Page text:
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a film by James Redford


“Stressed brains can’t learn.”

That was the nugget of neuroscience that Jim Sporleder, principal of a high school riddled with violence, drugs and truancy, took away from an educational conference in 2010. Three years later, the number of fights at Lincoln Alternative High School had gone down by 75% and the graduation rate had increased five-fold. Paper Tigers is the story of how one school made such dramatic progress.

Following six students over the course of a school year, we see Lincoln’s staff try a new approach to discipline: one based on understanding and treatment rather than judgment and suspension. Using a combination of verite and revealing diary cam footage, Paper Tigers is a testament to what the latest developmental science is showing: that just one caring adult can help break the cycle of adversity in a young person’s life.



"Paper Tigers is emotional, but not sappy. The dedication and passion of the teachers and staff at Lincoln shines, and the school’s vibrant personalities are captivating. The film illustrates the ACE concept, but shows students as humans, not statistics.” — Walker Orenstein, Seattle Times

“Paper Tigers is a moving and profoundly important film that offers critical insights into one of the most widespread educational and health challenges in American society. It should be mandatory viewing for teachers and principals across the country, and anyone who works with vulnerable youths.” – David Bornstein, New York Times writer and Co-Founder of The Solutions Journalism Network.


Director's Statement

Storytelling it’s how we make sense of the world. Our desire to create meaning in an often random and complex world resides deep within novelists, playwrights, journalists and screenwriters. To be human is to desire meaning, and storytellers are driven to provide that meaning for themselves and for others.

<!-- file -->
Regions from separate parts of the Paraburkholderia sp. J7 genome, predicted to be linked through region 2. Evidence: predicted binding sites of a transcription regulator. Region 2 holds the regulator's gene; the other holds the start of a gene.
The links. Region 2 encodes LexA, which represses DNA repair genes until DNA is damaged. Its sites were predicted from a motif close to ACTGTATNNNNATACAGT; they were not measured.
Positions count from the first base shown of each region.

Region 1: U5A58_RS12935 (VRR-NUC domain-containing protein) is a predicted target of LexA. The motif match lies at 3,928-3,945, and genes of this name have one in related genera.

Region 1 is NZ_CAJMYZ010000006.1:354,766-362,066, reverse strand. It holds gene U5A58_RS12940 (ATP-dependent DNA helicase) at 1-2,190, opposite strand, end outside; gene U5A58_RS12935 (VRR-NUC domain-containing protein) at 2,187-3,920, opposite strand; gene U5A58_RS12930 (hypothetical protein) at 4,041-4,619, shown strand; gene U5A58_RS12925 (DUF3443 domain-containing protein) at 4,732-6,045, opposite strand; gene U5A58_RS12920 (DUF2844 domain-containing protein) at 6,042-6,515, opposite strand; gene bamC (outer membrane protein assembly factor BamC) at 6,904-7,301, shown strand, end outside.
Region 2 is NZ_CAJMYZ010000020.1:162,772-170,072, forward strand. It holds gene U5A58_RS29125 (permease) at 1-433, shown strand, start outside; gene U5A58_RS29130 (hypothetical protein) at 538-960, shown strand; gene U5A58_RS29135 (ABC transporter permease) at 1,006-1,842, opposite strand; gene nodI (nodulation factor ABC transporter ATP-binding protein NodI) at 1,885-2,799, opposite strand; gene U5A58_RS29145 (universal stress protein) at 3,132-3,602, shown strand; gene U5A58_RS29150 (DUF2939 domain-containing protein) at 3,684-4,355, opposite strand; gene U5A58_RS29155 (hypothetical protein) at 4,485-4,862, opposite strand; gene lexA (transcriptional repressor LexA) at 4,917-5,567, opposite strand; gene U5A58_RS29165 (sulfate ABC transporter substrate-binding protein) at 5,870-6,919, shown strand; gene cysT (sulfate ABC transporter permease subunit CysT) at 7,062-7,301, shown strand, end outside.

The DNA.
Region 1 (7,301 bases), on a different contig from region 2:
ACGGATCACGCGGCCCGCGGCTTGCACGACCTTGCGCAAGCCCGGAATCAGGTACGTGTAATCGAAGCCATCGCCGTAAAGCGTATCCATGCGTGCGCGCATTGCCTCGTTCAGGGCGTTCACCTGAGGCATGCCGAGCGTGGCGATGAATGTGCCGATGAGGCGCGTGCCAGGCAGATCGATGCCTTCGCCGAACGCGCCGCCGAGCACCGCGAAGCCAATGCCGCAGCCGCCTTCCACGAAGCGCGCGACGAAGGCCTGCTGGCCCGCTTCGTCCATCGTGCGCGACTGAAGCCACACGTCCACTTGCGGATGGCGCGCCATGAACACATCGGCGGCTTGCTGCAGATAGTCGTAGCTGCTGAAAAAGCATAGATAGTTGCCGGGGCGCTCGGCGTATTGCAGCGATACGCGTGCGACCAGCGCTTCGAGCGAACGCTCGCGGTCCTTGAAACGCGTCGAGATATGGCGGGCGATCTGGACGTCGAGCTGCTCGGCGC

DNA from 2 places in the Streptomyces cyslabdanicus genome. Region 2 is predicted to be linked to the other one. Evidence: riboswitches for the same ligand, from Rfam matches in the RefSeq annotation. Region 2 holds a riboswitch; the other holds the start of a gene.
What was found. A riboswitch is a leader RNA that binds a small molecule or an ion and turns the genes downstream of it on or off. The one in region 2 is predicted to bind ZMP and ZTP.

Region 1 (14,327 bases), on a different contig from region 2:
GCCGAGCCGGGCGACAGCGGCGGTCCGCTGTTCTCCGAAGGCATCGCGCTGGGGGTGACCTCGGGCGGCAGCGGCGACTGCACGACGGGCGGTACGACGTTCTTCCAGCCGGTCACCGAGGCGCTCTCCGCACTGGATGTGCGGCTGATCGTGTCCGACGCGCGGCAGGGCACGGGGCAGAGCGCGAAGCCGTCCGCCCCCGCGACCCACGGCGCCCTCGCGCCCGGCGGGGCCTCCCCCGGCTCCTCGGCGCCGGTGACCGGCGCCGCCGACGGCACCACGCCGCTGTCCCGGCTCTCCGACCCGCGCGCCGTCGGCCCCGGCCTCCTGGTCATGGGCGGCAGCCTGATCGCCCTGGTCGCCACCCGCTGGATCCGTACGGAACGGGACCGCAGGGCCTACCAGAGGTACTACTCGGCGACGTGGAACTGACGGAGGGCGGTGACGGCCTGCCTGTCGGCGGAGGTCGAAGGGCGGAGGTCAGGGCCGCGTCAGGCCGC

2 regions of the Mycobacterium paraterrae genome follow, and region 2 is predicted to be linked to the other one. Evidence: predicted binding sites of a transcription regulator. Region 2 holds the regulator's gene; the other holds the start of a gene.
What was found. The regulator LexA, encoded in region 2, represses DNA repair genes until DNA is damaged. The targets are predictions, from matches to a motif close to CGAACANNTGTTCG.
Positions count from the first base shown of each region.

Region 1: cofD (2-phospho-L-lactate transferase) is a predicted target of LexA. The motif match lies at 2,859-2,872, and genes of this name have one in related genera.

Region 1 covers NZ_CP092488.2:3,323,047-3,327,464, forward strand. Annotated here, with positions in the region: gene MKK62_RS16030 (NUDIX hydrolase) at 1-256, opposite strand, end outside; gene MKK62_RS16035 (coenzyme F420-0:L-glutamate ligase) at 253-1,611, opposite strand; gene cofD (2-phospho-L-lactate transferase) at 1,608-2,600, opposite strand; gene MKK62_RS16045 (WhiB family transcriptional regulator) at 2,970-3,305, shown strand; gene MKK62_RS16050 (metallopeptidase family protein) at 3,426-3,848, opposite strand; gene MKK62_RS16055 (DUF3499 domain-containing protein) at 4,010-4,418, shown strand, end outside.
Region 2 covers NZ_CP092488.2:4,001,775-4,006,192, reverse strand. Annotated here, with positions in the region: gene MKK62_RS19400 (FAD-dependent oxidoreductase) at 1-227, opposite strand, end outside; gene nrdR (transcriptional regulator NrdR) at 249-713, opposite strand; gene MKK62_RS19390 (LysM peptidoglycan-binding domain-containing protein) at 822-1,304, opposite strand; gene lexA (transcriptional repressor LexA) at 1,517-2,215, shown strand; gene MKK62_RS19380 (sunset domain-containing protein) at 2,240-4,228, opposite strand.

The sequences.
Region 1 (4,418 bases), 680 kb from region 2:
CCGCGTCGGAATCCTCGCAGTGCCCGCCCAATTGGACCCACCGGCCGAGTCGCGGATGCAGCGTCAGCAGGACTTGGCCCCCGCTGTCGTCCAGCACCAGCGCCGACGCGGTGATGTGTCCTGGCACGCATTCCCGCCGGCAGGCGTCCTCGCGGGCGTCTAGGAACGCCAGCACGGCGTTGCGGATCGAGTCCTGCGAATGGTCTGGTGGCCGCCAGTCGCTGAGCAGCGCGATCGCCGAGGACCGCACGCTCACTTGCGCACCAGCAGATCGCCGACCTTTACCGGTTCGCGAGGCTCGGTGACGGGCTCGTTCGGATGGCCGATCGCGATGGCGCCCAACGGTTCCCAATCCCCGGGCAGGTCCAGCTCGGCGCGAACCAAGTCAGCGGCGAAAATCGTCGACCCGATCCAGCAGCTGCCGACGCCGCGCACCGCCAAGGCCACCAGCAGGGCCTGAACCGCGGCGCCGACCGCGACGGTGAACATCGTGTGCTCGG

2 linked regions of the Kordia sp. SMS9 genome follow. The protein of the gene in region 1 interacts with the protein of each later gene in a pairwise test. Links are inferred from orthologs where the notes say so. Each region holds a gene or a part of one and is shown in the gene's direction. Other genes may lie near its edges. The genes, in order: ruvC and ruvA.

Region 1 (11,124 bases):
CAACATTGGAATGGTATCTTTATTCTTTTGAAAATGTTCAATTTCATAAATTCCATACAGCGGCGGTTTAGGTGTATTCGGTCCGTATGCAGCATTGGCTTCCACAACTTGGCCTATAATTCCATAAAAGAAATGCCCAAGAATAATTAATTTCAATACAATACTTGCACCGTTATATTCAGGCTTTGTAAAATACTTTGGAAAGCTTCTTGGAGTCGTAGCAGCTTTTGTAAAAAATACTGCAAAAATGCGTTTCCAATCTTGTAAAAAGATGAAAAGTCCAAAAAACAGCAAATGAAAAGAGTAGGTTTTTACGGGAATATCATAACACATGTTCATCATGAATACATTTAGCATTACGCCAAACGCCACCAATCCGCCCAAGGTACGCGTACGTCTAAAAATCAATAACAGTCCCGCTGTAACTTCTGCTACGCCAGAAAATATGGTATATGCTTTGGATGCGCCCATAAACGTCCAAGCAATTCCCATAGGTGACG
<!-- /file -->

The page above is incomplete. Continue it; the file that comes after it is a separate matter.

Documentary filmmakers are no different. We see an issue and say, “People ought to know about this.” We are compelled to share the stories and give a voice to those inspiring individuals working for justice who often go unheard. Documentary filmmaking is an arduous and lengthy process built upon the risky assumption that people need to hear the story. Ask any documentary filmmaker, however, and they will tell you that they know when a story is good: when it demands to be told.

I knew I wanted to make a film about the emerging science of adversity: how high “doses” of stress during childhood get into our bodies, change our brains, and lead to lifelong health and social problems -- everything from domestic violence and substance abuse to heart disease and cancer. Scientists are beginning to understand the roots of these seemingly intractable problems, and many have novel ideas about how to break these cycles. I set out to tell the story of this science, and those with boots on the ground who are putting it into practice like pediatricians, teachers, and social workers.

When I visited Walla Walla and saw Lincoln Alternative High School, though, I knew there was an entire film’s worth of stories in this one location. For this subject matter, the empathy fueled by getting to follow characters over time seemed both fitting and poignant. Especially with teenagers, who are simultaneously so fascinating and frustrating. I met student after student who had experienced enough upheaval in their lives to fill a Charles Dickens novel, and they had the self- destructive and aggressive behavior to show for it. However, they had landed in a school whose staff was enlightened to look past that behavior, love them unconditionally, and help them connect to their true potential. Their stories of resilience and the practices of the teachers at Lincoln are an inspiring model.

Paper Tigers has an upcoming companion film titled Resilience, which delves into the neuroscience research and includes portraits of other practitioners putting that science it into action.

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